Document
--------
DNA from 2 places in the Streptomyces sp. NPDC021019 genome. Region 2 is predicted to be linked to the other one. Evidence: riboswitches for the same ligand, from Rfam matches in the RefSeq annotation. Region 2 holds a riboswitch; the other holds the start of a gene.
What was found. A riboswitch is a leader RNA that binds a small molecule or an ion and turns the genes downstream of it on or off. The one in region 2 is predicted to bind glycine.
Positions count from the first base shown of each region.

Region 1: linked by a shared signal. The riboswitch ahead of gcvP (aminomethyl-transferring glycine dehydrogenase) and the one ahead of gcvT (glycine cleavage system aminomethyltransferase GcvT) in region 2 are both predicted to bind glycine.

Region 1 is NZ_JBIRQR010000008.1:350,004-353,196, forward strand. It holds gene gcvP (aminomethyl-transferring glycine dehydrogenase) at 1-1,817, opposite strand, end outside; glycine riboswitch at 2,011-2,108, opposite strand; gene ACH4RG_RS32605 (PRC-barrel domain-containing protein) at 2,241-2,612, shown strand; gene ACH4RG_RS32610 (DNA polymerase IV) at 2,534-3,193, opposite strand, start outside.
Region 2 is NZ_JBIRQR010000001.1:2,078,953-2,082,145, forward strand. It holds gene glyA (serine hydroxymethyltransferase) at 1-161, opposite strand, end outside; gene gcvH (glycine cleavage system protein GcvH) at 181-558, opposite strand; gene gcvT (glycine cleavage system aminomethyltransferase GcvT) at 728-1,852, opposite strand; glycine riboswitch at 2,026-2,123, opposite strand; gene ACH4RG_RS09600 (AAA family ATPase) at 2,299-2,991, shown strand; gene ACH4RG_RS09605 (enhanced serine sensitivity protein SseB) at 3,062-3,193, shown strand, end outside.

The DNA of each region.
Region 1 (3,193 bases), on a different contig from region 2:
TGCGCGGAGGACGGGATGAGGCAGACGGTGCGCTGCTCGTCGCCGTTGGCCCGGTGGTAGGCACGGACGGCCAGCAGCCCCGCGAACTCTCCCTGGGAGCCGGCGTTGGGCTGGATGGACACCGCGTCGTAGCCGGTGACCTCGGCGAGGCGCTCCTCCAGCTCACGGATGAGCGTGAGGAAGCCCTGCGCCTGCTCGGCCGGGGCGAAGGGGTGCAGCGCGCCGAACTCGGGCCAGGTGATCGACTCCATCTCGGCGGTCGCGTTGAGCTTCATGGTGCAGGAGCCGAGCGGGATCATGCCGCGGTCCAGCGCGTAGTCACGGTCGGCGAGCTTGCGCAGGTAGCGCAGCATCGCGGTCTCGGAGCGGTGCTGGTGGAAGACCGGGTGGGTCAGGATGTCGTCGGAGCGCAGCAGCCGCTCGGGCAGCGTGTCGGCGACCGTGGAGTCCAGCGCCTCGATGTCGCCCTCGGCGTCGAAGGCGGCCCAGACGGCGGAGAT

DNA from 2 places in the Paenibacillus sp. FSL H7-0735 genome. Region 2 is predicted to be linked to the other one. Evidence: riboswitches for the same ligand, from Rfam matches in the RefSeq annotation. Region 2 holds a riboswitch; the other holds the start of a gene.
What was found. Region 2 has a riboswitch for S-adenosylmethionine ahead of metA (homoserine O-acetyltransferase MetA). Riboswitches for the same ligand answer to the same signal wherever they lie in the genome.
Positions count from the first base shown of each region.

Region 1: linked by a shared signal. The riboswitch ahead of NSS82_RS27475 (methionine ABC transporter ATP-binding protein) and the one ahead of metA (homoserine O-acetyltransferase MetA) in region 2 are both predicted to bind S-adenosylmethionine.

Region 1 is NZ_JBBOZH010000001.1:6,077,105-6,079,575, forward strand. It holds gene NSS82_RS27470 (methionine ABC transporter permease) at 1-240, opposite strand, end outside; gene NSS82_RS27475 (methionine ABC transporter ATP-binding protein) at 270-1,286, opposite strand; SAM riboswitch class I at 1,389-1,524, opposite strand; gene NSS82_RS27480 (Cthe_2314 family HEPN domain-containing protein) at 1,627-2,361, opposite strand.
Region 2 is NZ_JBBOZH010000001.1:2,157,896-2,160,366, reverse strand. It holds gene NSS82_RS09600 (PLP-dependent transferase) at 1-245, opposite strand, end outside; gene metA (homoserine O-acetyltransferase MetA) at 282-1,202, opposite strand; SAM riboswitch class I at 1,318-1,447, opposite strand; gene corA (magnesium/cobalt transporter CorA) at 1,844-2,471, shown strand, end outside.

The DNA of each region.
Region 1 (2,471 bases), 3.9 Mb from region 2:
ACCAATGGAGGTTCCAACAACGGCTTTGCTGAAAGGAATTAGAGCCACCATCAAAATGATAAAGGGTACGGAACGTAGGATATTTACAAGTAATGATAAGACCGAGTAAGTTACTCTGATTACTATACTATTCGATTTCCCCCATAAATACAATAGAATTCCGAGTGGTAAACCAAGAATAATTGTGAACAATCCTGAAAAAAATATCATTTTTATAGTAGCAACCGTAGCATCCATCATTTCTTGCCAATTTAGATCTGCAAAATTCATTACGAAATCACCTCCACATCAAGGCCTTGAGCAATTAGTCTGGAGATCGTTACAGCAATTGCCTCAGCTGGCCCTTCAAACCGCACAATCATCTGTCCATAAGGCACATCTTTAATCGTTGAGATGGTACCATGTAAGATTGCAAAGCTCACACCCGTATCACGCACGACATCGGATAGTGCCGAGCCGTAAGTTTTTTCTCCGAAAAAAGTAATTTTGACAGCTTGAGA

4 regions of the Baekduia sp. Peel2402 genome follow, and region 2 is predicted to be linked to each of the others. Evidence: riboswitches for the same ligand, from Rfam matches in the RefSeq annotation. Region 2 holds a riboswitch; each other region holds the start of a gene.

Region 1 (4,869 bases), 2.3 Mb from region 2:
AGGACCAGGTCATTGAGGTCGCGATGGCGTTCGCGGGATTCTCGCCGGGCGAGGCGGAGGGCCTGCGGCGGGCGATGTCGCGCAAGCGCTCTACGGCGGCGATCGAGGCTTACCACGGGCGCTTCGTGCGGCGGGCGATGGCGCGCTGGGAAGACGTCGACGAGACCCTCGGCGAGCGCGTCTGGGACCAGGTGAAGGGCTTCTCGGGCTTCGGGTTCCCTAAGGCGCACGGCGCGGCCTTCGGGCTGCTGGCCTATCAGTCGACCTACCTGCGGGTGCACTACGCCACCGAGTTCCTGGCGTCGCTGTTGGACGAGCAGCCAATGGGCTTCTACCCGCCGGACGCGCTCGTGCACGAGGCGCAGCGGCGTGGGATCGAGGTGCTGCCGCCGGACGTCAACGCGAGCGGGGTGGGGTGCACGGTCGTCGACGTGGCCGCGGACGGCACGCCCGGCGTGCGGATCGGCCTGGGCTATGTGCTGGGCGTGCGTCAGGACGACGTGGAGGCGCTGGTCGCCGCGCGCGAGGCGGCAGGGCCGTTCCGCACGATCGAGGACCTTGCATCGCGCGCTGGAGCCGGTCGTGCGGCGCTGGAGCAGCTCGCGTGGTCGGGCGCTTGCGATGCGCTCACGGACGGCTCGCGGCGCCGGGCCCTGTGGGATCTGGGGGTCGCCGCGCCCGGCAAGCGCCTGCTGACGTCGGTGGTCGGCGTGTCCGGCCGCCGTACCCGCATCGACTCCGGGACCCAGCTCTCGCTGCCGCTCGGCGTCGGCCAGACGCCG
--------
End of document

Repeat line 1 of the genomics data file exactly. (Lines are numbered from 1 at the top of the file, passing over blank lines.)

DNA from 2 places in the Streptomyces sp. NPDC021019 genome. Region 2 is predicted to be linked to the other one. Evidence: riboswitches for the same ligand, from Rfam matches in the RefSeq annotation. Region 2 holds a riboswitch; the other holds the start of a gene.